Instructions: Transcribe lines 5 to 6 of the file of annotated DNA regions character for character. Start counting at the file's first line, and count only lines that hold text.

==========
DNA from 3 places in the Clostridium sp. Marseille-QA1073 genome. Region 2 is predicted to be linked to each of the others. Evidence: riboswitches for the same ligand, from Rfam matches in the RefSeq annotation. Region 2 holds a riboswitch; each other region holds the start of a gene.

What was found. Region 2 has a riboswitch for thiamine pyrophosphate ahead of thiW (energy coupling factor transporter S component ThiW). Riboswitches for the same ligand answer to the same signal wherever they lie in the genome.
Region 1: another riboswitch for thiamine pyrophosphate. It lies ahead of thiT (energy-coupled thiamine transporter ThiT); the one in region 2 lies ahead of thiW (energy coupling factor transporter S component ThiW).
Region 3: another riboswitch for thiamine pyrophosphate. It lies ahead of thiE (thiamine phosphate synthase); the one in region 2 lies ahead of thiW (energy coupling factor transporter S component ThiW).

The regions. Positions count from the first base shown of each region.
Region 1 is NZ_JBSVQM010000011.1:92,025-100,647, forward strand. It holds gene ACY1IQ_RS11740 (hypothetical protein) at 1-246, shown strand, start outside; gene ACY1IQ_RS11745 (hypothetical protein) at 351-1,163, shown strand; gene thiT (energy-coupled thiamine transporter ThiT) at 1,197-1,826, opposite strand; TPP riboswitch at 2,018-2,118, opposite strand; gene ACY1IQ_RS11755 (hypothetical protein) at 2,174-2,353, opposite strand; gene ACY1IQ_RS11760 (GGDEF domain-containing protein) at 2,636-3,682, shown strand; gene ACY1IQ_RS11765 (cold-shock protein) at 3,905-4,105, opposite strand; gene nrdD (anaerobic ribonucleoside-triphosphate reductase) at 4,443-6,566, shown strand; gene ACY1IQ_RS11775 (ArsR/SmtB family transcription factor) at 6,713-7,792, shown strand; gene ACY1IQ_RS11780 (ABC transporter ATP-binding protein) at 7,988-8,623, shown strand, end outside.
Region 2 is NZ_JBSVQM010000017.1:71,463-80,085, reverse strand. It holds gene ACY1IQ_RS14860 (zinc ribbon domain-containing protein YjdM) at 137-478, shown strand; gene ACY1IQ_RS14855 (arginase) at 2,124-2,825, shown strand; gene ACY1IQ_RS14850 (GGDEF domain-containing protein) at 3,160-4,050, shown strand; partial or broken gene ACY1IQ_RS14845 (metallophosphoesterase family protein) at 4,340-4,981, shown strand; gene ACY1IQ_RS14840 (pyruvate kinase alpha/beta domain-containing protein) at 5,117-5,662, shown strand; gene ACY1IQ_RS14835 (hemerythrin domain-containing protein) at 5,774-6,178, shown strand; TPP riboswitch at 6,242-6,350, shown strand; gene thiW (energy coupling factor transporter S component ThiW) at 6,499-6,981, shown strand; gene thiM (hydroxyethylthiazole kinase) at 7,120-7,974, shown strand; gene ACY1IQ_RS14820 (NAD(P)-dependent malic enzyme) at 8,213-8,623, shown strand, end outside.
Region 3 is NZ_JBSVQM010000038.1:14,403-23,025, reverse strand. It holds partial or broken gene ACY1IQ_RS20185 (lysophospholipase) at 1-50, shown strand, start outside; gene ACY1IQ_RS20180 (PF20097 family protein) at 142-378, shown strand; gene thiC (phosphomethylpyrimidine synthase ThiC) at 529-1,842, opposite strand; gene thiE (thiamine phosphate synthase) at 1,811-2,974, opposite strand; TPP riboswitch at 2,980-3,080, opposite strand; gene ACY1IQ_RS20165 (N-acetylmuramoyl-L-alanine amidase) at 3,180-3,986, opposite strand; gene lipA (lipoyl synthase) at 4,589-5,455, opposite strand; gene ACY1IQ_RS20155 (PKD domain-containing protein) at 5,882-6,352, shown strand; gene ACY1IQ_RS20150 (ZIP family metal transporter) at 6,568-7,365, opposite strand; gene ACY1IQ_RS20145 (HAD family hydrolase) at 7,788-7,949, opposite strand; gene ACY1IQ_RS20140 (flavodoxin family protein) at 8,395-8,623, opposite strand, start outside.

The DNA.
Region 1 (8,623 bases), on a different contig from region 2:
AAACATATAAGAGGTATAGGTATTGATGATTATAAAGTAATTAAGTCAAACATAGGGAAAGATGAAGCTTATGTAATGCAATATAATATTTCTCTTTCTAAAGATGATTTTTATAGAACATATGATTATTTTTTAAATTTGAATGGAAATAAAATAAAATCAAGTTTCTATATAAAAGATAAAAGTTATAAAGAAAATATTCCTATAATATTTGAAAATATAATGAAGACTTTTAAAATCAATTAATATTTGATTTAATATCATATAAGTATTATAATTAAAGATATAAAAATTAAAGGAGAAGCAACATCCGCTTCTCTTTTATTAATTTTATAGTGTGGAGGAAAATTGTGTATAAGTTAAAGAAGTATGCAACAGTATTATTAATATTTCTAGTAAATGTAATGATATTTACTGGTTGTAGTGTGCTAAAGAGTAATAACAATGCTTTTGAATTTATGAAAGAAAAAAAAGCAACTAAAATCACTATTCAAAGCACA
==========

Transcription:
The regions. Positions count from the first base shown of each region.
Region 1 is NZ_JBSVQM010000011.1:92,025-100,647, forward strand. It holds gene ACY1IQ_RS11740 (hypothetical protein) at 1-246, shown strand, start outside; gene ACY1IQ_RS11745 (hypothetical protein) at 351-1,163, shown strand; gene thiT (energy-coupled thiamine transporter ThiT) at 1,197-1,826, opposite strand; TPP riboswitch at 2,018-2,118, opposite strand; gene ACY1IQ_RS11755 (hypothetical protein) at 2,174-2,353, opposite strand; gene ACY1IQ_RS11760 (GGDEF domain-containing protein) at 2,636-3,682, shown strand; gene ACY1IQ_RS11765 (cold-shock protein) at 3,905-4,105, opposite strand; gene nrdD (anaerobic ribonucleoside-triphosphate reductase) at 4,443-6,566, shown strand; gene ACY1IQ_RS11775 (ArsR/SmtB family transcription factor) at 6,713-7,792, shown strand; gene ACY1IQ_RS11780 (ABC transporter ATP-binding protein) at 7,988-8,623, shown strand, end outside.